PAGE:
Articles of Capitulation

Done at York in Virginia this 19th day October 1781

[Done in the trenches before York Town in Virginia October 19, 1781.

Articles of Capitulation settled between his Excellency General Washington Commander in Chief of the combined Forces of America & France -- His Excellency The Count de Rochambeau Lieutenant General of the Armies of the King of France -- Great Cross of the Royal & Military Order of St. Louis -- Commanding the Auxiliary Troops of his most Christian Majesty in America -- And His Excellency the Count de Grasse Lieutenant General of the Naval Armies of his Most Christian Majesty, Commander of the Order of St. Louis, comandg in Chief the Naval Army of France in the Chesapeak -- on the One Part -- And His Excellency The Right Honble Earl Cornwallis Lieu. General of His Britannick Majesty's Forces, Commanding the Garrisons of York & Gloucester and Thomas Symonds Esqr Commanding his Britannick Majesty's Naval forces in York River in Virginia on the other part.

Article 1st The Garrisons of York & Gloucester including the Officers and Seamen of his Britannic Majesty's Ships as well as other Mariners, to surrender themselves Prisoners of War to the Combined Forces of America & France -- The Land Troops to remain prisoners to the United States. The Navy to the naval Army of his Most Christian Majesty --

Article 1st Granted --

Article 2nd The artillery, Arms, Accoutrements, Military Chest and public Stores of every Denomination, shall be delivered, unimpaired, to the Heads of Departments appointed to receive them --

Article 2nd Granted --

Article 3rd At 12 oClock this Day the two Redoubts on the left Flank of York to be delivered -- the one to a Detachment of American Infantry -- the other to a Detachment of French Grenadiers -- The Garrison of York will march out to a place to be appointed in front of the posts at 2 oClock preciesely, with Shouldered Arms. Colours cased and Drums beating a British or German March. -- they are then to ground their Arms, & return to their Encampment, where they will remain untill they are dispatched to the place of their Destination.-- Two Works on the Gloucester Side will be delivered at One oClock to Detachments of French & American Troops appointed to posess them.-- The Garrison will march out at three oClock in the Afternoon -- The Cavalry with their Swords drawn, Trumpets soundg & the Infantry in the Manner prescribed for the Garrison of York -- they are likewise to return to their Encampments untill they can be finally marched off.--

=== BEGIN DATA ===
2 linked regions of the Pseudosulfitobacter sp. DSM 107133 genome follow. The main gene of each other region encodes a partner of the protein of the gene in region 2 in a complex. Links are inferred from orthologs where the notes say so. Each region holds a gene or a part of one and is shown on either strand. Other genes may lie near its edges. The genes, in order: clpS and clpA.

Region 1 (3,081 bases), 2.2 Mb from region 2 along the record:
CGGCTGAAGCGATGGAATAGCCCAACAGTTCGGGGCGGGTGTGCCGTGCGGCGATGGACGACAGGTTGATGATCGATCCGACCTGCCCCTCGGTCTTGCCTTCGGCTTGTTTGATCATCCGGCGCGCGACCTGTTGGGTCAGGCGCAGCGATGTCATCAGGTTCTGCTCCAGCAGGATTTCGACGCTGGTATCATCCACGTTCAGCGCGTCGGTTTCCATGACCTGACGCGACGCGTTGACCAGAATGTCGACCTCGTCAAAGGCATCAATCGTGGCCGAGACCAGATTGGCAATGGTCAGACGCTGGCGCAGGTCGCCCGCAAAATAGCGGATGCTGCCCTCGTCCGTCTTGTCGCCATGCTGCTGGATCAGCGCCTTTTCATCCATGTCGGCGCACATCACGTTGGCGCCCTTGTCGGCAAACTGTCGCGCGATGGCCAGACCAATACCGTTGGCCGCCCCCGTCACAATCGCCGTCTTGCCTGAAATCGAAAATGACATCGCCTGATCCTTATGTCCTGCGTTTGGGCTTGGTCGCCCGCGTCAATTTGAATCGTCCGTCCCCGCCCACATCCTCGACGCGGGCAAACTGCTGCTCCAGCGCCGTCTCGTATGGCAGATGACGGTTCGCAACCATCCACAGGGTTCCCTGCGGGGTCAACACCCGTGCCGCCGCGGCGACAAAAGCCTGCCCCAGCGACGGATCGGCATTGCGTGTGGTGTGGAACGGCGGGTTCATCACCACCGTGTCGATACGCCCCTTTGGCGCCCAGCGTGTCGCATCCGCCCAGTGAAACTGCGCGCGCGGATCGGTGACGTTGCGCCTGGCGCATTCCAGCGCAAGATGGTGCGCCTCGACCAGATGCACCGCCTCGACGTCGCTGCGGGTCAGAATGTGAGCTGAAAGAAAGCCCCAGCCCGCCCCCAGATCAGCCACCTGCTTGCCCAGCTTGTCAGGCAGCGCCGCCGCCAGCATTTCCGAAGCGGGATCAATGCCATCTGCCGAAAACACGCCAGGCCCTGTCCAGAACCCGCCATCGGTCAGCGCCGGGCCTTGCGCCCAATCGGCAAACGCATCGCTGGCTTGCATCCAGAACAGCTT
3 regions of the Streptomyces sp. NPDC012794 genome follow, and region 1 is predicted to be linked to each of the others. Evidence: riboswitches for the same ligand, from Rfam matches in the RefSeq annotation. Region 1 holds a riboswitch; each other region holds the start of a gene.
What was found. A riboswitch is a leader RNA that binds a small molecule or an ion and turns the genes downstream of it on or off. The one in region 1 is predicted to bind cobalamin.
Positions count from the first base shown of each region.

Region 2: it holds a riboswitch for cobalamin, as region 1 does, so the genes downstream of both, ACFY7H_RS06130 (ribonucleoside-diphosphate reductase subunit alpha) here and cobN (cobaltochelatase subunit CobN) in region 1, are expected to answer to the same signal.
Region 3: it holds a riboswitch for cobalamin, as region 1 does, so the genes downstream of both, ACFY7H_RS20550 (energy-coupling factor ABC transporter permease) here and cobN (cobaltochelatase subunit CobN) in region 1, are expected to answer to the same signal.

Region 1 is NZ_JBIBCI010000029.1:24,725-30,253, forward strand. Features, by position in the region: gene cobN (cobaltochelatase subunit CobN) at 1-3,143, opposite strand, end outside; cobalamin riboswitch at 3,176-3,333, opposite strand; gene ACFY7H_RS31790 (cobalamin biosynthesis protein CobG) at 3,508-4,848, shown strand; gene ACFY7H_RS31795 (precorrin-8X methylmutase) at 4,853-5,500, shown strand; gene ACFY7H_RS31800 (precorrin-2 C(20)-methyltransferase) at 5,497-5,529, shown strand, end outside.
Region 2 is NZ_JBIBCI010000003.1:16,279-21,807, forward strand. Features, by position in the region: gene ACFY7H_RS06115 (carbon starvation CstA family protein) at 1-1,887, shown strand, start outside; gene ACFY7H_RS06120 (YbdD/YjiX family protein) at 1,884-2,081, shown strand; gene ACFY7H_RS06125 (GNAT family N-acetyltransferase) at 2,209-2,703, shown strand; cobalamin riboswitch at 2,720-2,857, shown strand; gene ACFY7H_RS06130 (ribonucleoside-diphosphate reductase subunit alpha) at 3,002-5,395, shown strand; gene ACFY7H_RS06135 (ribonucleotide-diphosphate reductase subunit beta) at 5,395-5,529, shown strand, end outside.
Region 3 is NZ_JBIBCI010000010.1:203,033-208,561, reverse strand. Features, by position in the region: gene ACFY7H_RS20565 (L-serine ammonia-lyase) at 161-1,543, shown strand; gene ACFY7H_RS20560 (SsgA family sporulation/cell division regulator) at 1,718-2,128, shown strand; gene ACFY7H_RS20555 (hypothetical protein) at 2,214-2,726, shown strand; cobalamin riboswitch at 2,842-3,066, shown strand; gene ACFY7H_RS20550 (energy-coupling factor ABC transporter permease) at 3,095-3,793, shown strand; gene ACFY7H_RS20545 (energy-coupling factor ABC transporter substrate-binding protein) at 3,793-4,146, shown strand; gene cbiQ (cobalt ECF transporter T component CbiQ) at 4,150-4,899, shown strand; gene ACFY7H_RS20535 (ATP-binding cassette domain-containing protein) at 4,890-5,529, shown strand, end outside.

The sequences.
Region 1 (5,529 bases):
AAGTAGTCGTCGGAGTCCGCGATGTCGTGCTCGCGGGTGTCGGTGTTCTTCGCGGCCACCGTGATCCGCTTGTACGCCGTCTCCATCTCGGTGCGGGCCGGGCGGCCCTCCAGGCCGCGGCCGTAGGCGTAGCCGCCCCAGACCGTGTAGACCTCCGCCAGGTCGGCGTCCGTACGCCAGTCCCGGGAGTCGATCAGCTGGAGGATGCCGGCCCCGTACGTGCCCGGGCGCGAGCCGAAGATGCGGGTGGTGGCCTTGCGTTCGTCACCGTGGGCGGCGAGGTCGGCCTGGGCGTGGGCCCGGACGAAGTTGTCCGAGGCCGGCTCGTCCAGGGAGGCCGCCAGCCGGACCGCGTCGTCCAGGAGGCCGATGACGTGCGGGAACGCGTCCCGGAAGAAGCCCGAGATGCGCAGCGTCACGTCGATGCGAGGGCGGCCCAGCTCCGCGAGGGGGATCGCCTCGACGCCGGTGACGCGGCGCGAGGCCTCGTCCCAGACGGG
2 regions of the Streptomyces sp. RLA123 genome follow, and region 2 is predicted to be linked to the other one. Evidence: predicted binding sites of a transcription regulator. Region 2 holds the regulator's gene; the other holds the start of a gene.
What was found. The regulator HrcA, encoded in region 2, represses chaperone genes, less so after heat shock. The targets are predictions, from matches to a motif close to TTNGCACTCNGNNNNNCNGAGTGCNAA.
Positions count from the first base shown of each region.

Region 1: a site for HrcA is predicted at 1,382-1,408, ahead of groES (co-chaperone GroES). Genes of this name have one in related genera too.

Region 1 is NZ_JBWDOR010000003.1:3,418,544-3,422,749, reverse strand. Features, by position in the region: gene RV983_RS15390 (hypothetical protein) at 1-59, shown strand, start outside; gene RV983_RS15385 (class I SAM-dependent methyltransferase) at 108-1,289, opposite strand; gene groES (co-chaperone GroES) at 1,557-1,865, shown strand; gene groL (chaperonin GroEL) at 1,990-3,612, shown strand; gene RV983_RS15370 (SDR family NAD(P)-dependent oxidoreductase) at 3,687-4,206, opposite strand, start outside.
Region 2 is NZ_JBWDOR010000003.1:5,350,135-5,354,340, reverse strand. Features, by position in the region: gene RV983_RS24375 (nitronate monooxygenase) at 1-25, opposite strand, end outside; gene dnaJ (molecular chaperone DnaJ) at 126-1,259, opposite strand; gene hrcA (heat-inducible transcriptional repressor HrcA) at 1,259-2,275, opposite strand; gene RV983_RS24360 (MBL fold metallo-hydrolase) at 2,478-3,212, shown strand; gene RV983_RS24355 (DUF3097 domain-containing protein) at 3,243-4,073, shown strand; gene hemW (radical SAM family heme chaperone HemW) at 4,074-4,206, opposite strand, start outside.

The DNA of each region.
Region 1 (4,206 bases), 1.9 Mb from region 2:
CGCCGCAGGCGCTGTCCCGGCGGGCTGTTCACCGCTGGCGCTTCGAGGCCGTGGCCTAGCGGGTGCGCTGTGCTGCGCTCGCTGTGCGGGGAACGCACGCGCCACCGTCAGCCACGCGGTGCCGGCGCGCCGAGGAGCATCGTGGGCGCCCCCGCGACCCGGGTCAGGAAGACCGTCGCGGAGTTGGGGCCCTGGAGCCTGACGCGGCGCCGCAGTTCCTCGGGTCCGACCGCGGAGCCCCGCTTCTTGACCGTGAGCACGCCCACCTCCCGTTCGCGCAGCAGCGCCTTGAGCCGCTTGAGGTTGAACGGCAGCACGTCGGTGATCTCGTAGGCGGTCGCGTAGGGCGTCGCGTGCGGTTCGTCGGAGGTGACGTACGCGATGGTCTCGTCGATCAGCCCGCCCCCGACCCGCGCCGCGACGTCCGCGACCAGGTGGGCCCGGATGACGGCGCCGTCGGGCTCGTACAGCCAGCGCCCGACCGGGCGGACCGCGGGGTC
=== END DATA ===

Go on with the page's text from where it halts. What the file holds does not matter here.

Article 3rd Granted.--

Article 4th Officers are to retain their Side Arms -- both Officers & Soldiers to keep their private property of every kind, and no part of their baggage or papers to be at any Time subject to search or Inspection.-- The Baggage & papers of officers & Soldiers taken during the Siege, to be likewise preserved for them. It is understood that any Property obviously belonging to any of the Inhabitants of these States, in the possession of the Garrison, shall be subject to be reclaimed--

Article 4th Granted.--

Article 5th The Soldiers to be kept in Virginia, Maryland, or Pennsylvania, & as much by Regiments as possible, and supplyed with the same Rations or Provisions as are Allowed to Soldiers in the Service of America: -- A field officer from each Nation, viz -- British, Anspach & Hessian, & other Officers on parole, in the proportion of One to fifty Men, to be allowed to reside near their respective Regiments, to visit them frequently and be witnesses of their Treatment -- And that there Officers may receive & deliver Cloathing and other Necessaries for them for which passports are to be granted when applied for.

Article 5th Granted --